Bill C-76 received royal assent earlier this month. Among many of its changes was one modifying the voting rights of non-resident Canadians. Specifically, the bill:
- Removed the requirement that non-resident Canadians could only vote if they’d been out of the country for five consecutive years or less
- Removed the requirement that non-resident Canadians had to affirm – in a statement – that they intended to return to Canada
I strongly disagree with this change.
Voting is not an inalienable right. You should only be allowed to vote if you are a citizen and your day-to-day life is affected by the government(s) you’re voting for. Non-residents fail the second test. Why should their priorities be considered while designing policies for those who actually live in a jurisdiction and feel the effects of those policies? And, why should we extend the franchise to non-residents? After all, by living outside of Canada for over five years they’ve showed that they aren’t invested in the country – at least for now, at least not when it comes to its present, day-to-day governance.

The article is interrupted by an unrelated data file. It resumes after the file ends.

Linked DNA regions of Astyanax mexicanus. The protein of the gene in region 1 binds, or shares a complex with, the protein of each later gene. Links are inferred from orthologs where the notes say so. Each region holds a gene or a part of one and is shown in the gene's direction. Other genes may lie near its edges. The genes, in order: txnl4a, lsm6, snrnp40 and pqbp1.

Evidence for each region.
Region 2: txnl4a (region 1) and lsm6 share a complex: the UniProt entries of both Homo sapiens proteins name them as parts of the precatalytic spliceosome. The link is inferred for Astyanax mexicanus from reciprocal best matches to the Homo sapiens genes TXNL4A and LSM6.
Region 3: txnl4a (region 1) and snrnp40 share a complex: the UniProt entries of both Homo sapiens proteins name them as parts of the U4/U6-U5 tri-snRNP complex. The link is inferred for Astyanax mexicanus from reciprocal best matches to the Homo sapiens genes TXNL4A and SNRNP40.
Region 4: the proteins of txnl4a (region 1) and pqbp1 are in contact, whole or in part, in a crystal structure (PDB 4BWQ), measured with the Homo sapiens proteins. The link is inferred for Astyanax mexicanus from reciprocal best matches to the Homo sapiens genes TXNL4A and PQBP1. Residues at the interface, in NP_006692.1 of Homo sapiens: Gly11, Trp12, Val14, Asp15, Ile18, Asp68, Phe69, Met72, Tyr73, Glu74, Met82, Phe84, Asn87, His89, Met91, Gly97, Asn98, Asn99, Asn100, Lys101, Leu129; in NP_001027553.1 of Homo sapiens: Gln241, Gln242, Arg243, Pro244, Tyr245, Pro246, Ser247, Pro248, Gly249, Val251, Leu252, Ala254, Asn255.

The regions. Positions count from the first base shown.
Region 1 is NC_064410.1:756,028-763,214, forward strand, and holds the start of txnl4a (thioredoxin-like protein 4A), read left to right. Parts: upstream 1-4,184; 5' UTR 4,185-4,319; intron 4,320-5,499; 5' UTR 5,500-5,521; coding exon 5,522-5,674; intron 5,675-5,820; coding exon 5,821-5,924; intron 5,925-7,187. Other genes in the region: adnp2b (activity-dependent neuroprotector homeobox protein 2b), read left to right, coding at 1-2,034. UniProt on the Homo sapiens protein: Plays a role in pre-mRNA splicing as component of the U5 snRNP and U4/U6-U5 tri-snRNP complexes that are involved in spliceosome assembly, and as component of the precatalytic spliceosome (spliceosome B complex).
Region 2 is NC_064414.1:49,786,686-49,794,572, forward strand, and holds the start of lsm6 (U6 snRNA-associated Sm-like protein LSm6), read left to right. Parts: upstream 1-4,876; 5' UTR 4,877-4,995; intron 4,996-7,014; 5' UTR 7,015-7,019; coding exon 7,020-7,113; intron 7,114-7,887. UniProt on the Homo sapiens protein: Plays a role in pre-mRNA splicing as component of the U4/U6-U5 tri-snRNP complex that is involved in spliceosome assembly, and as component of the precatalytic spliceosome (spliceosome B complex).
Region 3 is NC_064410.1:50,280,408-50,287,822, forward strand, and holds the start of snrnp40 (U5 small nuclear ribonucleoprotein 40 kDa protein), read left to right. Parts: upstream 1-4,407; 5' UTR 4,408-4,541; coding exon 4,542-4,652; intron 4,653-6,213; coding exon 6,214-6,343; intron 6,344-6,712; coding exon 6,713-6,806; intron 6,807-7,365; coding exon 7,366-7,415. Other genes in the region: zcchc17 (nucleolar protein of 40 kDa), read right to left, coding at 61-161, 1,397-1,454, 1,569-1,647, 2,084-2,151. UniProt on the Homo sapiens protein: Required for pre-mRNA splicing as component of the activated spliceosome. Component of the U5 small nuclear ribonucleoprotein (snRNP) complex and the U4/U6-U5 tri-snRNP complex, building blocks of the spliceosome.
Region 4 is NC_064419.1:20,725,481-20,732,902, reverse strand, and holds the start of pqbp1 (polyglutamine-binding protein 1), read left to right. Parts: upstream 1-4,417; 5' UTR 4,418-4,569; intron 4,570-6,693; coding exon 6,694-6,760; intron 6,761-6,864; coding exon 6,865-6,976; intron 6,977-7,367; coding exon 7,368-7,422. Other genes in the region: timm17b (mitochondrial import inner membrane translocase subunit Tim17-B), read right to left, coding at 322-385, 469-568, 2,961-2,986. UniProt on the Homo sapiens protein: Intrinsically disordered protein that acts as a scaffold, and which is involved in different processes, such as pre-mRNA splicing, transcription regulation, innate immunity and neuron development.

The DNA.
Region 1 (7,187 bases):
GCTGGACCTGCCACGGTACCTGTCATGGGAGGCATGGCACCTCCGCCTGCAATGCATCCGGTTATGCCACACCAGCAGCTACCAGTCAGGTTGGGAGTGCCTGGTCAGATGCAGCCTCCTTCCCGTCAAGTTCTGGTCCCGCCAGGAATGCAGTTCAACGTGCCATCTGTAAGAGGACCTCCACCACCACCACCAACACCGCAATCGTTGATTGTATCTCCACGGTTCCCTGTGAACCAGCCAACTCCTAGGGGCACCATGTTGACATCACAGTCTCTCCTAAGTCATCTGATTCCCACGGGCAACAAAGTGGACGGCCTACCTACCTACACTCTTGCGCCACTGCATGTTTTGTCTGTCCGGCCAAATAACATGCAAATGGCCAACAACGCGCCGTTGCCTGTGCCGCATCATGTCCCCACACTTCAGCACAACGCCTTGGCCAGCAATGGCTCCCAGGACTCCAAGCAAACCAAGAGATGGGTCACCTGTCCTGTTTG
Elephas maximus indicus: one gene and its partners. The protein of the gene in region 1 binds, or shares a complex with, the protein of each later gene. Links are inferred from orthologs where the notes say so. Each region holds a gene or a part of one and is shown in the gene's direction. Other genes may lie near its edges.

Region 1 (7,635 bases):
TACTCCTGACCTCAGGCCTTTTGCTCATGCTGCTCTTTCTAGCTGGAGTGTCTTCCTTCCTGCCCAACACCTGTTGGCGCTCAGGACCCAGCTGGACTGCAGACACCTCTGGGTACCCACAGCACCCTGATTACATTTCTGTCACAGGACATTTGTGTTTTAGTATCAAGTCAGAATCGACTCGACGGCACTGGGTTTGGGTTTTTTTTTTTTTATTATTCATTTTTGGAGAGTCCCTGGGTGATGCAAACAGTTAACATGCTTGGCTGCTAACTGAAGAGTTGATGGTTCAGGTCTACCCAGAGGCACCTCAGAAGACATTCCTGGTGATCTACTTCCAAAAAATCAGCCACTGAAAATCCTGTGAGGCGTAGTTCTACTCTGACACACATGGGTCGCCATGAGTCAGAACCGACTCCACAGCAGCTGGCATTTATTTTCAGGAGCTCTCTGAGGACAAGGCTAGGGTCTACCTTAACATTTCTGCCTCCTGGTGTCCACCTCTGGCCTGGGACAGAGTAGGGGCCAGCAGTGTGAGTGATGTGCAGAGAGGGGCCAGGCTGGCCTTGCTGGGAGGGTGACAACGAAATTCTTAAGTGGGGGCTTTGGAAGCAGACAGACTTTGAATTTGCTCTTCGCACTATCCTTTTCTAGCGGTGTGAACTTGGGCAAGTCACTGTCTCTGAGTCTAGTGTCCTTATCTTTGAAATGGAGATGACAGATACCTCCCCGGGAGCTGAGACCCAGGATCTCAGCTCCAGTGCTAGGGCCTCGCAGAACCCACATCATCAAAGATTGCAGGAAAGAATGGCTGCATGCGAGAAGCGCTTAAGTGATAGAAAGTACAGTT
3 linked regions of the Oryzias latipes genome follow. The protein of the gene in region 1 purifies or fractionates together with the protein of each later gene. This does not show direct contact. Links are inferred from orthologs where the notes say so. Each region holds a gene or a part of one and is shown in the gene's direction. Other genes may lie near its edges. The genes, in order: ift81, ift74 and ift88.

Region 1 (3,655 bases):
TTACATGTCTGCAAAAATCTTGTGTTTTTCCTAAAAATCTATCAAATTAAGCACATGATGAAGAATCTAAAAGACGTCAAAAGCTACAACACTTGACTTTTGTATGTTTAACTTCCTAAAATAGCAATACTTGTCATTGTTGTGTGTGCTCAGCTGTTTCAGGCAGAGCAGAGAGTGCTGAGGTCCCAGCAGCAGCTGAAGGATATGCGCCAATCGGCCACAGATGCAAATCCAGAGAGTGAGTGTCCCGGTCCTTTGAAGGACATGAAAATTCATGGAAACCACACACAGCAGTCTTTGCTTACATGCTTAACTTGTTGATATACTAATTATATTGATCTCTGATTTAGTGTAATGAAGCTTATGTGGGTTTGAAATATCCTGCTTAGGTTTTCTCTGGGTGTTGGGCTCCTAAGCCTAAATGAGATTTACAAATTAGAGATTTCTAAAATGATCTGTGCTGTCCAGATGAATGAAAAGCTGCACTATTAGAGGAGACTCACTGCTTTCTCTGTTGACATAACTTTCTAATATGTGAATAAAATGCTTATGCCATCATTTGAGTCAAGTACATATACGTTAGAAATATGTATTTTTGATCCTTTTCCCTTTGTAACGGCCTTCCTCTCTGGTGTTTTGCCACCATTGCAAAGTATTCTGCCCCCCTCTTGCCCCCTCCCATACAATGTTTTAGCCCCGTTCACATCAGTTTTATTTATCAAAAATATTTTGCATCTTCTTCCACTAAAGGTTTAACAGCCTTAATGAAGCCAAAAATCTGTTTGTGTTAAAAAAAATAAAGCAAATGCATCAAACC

I feel the previous rules were appropriate: it allowed non-residents to vote for a single, additional federal election cycle. After that, if you wanted to regain your franchise you had the responsibility to demonstrate your commitment to Canada in a tangible, physical way: by returning here, living here, and living through the effect of the policies you voted in place.